Microsoft SQL Server 2005 Integration Services (SSIS) implements
security on the client computer and on the server computer when you deploy SSIS
packages. You can encrypt the packages to keep the packages' property values secret by
setting the protection level of the packages. Packages include the
property. You can set the
property according to the level of
protection that a package requires.
For example, in a team development
environment, a package can be encrypted by using a password that is known to the
team members who work on the package. You can easily set a password by using SQL
Server Business Intelligence Development Studio or by using the dtutil utility
(Dtutil.exe) for a single package. However, if you have to handle lots of
packages, the best
method is to use the dtutil utility to set the protection level of a batch of SSIS packages. You can generally put a list of individual commands for each
package in a .bat file or in a .cmd file and then run the file. If the packages
are stored in the same folder, you can use short commands to loop the batch
of packages in that folder.
Consider the following scenario:
- You are deploying SSIS packages that have the default protection level.
- You have to send the packages
by using a password to other team members who know the
In this scenario, you can use the following command to use the dtutil utility to set the protection level of these packages.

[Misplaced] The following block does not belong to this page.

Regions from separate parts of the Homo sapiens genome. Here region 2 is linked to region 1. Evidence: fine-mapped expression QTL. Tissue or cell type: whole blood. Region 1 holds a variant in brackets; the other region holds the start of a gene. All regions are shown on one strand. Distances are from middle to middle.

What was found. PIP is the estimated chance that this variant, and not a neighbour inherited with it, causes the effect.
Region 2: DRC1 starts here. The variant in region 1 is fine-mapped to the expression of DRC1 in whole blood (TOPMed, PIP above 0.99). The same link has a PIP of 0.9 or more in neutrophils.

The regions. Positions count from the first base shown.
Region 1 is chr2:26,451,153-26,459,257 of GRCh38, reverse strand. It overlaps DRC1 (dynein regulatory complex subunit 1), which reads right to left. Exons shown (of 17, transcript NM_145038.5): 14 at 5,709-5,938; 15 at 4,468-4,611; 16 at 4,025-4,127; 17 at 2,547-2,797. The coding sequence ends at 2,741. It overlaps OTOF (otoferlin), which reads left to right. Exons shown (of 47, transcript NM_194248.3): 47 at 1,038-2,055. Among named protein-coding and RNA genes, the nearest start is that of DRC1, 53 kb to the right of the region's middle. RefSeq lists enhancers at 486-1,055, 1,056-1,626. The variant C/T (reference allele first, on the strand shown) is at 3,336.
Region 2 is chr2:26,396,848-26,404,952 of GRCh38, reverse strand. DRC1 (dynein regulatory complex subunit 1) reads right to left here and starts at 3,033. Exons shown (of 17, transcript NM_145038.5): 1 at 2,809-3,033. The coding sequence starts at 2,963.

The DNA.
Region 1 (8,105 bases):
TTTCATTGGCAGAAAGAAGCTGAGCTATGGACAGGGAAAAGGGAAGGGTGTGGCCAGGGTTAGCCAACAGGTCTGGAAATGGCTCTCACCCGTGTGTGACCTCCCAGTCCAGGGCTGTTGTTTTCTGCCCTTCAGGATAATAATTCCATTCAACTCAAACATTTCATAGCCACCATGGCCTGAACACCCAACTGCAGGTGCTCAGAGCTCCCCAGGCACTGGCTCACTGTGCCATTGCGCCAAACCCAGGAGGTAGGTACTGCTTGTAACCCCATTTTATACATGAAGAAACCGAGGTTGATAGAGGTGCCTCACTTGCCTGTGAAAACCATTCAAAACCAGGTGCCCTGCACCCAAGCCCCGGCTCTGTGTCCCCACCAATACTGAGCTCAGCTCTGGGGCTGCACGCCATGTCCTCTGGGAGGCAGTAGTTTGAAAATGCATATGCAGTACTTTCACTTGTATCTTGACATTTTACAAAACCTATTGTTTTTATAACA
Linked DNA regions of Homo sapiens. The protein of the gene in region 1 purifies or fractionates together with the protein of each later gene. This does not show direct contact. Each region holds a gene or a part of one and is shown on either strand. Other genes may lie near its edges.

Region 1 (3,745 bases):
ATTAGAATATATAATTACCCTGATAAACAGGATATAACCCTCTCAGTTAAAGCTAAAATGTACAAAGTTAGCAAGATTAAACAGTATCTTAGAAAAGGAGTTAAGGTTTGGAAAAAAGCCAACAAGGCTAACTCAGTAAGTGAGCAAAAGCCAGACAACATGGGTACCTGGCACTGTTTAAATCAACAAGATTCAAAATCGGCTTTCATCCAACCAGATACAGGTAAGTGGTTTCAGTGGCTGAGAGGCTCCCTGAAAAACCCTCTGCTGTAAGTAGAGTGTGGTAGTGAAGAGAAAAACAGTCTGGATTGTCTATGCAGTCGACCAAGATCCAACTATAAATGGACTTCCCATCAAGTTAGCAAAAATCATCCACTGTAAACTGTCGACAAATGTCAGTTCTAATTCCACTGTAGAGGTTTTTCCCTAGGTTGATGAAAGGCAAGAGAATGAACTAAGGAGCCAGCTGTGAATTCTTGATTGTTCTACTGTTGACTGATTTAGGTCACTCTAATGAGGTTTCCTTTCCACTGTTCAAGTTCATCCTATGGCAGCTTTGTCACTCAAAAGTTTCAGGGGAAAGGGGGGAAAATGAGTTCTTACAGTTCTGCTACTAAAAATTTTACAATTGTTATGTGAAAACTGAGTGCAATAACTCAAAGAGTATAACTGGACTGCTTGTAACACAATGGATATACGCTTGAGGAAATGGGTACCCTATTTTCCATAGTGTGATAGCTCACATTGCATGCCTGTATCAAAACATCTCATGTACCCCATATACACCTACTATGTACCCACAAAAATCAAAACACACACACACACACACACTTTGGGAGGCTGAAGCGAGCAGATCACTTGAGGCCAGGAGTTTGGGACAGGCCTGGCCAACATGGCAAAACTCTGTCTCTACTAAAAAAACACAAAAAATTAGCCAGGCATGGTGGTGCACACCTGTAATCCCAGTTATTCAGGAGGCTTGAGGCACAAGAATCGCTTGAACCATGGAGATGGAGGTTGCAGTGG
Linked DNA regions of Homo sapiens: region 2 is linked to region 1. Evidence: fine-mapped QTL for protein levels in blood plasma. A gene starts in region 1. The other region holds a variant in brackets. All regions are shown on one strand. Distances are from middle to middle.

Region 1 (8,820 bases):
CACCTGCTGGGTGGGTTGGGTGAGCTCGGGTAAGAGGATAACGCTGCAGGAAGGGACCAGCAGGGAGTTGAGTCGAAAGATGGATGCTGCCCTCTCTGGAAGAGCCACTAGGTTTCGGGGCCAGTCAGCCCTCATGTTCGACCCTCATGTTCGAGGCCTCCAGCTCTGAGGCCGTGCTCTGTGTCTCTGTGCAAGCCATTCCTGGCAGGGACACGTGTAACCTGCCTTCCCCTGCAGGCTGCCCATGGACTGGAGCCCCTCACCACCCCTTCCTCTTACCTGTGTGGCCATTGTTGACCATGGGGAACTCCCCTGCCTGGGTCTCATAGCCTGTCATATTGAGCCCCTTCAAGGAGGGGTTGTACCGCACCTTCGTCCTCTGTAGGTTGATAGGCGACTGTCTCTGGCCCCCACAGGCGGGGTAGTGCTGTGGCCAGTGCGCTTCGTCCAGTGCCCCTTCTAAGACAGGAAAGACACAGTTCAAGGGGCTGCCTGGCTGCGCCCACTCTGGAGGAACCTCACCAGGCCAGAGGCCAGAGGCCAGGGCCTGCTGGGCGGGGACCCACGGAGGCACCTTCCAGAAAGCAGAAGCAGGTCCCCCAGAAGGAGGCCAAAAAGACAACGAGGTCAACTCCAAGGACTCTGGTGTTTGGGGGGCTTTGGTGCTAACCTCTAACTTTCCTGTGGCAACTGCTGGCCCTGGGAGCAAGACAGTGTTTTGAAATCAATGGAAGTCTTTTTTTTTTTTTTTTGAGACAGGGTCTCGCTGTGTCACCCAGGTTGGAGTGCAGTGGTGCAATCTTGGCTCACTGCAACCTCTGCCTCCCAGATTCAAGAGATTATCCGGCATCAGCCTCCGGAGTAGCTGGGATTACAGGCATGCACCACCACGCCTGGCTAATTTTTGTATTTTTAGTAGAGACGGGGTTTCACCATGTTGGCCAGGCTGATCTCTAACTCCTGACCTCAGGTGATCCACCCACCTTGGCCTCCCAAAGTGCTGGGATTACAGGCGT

for %%f IN (*.dtsx) DO dtutil.exe /File %%f /encrypt file;%%f;3;<promissory password>
- You do not have to decrypt packages that have the default
protection level because the default protection level of SSIS packages is
the EncryptAllWithUserKey value. The
protection level encrypts packages by using a key that is based on the user profile.
- Add the /q switch to avoid
- If you type this command at
a command prompt, use one percent (%) symbol. If you use this command inside an MS-DOS-based batch file, use two percent (%%) symbols.
- In this command, <promissory password> is a placeholder for the
- This command actually performs a loop for the
The protection level is set as a parameter in the command. In this
example, the protection level is set to 3 before the password. Use one of the
protection levels that is described in the following table according to your requirements.
dtutil.exe /File %%f /encrypt file;%%f;3;<promissory password>
Collapse this tableExpand this table
|0||Strip sensitive information.|
|1||Sensitive information is encrypted by using local user credentials.|
|2||Sensitive information is encrypted by using the required password.|
|3||The package is encrypted by using the required password.|
|4||The package is encrypted by using local user credentials.|
|5||The package uses SQL Server storage encryption.|
For more information, type the following command at a
dtutil /? Encrypt
When the other team members receive these packages, the team members may have to
change the password to a password that only the team members know or
protection level. The team members can use the following command to use the dtutil utility to
change the password for these packages.
for %%f IN (*.dtsx) DO dtutil.exe /File %%f /Decrypt <promissory password> /encrypt file;%%f;3;<new password>
For more information about how to use the dtutil utility to set the
protection level of SSIS packages, see the following topics in SQL
Server 2005 Books Online:
- Setting the protection level of packages
- Security considerations for Integration Services
- Package protection level
- dtutil utility
Article ID: 906562 - Last Review: March 11, 2006 - Revision: 2.2
- Microsoft SQL Server 2005 Developer Edition
- Microsoft SQL Server 2005 Enterprise Edition
- Microsoft SQL Server 2005 Standard Edition
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